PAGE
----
On September 24, 1830, Stephen G. Simmons, a fifty-year-old tavern keeper and farmer, was hanged in Detroit for murdering his wife, Levana Simmons, in a drunken, jealous rage. Michigan executed only two people during the fifty-year period from 1796 to 1846, when the death penalty was legal within its boundaries. Simmons was the second and last person to be executed under Michigan law. In A Hanging in Detroit David G. Chardavoyne vividly evokes not only the crime, trial, and execution of Simmons, but also the setting and players of the drama, social and legal customs of the times, and the controversy that arose because of the affair. Chardavoyne illuminates his account of this important moment in Michigan's history with many little-known facts, creating a study that is at once an engrossing story and the first historical examination of the event that helped bring about the abolition of the death penalty in Michigan.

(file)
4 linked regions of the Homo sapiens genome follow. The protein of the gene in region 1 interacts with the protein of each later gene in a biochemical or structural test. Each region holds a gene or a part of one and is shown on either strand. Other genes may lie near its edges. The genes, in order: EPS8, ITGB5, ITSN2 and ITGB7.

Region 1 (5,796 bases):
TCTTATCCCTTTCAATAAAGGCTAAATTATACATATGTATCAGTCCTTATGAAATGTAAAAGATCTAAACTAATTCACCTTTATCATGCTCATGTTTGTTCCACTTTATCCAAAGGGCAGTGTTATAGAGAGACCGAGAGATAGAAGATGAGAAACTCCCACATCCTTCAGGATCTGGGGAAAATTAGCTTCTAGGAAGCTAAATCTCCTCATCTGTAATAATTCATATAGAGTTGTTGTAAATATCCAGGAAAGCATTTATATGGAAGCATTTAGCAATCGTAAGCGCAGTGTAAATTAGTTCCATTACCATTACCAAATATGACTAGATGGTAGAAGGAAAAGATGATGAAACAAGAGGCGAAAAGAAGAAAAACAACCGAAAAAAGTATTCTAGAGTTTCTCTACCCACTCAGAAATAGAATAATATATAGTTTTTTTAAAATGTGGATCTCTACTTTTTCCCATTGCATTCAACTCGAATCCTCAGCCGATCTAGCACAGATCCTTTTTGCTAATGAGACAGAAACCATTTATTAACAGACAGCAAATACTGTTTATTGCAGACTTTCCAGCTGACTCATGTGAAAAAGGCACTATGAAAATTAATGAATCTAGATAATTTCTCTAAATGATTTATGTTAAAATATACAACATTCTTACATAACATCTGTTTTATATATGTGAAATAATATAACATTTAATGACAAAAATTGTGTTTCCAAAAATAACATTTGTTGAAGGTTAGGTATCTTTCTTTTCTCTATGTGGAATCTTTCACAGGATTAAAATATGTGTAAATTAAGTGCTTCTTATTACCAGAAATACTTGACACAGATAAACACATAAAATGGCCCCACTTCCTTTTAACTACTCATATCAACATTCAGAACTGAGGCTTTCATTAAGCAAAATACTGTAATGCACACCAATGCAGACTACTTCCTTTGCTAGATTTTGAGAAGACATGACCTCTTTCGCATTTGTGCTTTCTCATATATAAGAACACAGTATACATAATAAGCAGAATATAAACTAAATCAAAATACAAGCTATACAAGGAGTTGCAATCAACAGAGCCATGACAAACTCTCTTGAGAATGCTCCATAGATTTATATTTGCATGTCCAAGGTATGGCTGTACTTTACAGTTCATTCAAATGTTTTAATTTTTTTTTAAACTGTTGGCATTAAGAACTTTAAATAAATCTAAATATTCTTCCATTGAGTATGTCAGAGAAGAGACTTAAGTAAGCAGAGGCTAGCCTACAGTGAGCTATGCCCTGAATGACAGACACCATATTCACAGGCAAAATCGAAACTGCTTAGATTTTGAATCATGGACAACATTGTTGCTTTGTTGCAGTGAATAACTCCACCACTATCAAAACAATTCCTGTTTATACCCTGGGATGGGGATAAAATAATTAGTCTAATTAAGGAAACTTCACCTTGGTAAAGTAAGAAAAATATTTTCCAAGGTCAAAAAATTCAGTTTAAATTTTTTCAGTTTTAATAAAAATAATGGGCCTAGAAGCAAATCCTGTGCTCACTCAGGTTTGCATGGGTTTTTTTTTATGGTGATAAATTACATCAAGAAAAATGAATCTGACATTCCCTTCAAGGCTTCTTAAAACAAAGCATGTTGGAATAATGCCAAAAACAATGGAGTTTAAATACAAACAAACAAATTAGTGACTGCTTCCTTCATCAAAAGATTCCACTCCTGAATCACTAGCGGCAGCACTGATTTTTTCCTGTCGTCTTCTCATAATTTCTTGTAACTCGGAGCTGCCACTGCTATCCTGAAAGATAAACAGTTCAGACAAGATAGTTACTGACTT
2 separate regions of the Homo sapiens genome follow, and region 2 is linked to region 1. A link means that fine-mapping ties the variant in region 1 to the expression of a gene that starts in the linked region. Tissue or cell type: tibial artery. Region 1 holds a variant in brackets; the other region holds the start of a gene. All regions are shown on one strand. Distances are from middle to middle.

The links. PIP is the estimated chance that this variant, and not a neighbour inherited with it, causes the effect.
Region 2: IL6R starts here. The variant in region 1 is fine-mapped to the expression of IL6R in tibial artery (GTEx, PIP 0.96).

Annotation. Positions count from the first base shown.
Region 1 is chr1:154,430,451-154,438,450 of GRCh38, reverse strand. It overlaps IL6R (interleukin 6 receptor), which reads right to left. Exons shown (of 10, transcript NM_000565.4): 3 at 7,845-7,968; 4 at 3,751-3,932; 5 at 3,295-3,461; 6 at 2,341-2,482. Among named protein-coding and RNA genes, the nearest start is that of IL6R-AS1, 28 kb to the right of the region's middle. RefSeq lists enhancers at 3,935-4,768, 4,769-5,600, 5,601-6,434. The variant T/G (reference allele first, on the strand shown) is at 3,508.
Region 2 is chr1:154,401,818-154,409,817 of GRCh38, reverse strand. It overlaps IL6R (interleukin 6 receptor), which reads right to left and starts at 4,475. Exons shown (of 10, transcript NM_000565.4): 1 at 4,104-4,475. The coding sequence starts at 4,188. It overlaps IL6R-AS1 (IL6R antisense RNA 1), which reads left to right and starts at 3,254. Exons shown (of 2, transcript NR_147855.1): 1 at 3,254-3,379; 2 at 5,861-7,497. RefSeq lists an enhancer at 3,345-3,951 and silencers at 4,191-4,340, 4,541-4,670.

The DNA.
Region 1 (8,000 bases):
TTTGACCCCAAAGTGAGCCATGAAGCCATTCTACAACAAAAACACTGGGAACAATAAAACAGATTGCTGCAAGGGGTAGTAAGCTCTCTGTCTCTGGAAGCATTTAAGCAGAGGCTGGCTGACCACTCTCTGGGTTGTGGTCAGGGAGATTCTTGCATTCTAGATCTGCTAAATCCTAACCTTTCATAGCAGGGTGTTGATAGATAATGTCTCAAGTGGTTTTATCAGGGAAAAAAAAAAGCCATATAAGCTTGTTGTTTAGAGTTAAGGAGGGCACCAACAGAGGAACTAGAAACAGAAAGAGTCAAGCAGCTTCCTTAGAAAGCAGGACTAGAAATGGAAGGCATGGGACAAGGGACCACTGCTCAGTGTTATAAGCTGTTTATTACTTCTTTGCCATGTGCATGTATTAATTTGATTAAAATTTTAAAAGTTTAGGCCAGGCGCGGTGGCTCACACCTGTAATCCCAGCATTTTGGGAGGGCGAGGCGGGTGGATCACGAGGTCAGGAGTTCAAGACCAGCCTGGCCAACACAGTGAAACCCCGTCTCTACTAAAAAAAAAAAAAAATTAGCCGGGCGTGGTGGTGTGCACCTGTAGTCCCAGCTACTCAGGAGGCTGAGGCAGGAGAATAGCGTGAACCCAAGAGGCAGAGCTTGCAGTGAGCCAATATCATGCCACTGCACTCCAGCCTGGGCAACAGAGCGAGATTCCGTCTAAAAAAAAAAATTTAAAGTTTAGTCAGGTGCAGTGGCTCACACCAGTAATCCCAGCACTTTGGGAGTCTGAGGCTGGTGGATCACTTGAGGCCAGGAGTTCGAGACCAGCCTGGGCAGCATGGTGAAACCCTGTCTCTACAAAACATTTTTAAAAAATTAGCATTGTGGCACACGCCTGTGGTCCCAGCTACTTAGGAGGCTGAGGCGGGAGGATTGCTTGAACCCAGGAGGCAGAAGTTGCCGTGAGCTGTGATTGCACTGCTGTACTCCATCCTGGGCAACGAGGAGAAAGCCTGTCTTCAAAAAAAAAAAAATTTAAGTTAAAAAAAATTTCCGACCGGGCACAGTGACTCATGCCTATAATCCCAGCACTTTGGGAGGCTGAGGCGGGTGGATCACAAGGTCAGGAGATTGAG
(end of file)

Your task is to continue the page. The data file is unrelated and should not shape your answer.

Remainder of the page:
Simmons's execution came at a time when Michigan had begun to change from a sparsely populated wilderness to a thriving agricultural center, and Detroit from a small military outpost to a metropolis founded on trade, manufacturing, and an influx of immigrants and other settlers. The hanging was a defining moment during this period of dramatic social change. Thousands of spectators crowded into Detroit expecting to see a thrilling public execution. Many of those spectators, however, left deeply disturbed by the spectacle they had witnessed. Chardavoyne, a lawyer, probes the unsettling incident which sparked a profound shift in attitudes toward capital punishment in Michigan, examining along the way such mysteries as why Simmons was hanged for his crime when other contemporary killers were hardly punished at all. A Hanging in Detroit will fascinate legal historians and lay readers alike with its incisive look into Great Lakes regional history and crime and punishment in Michigan.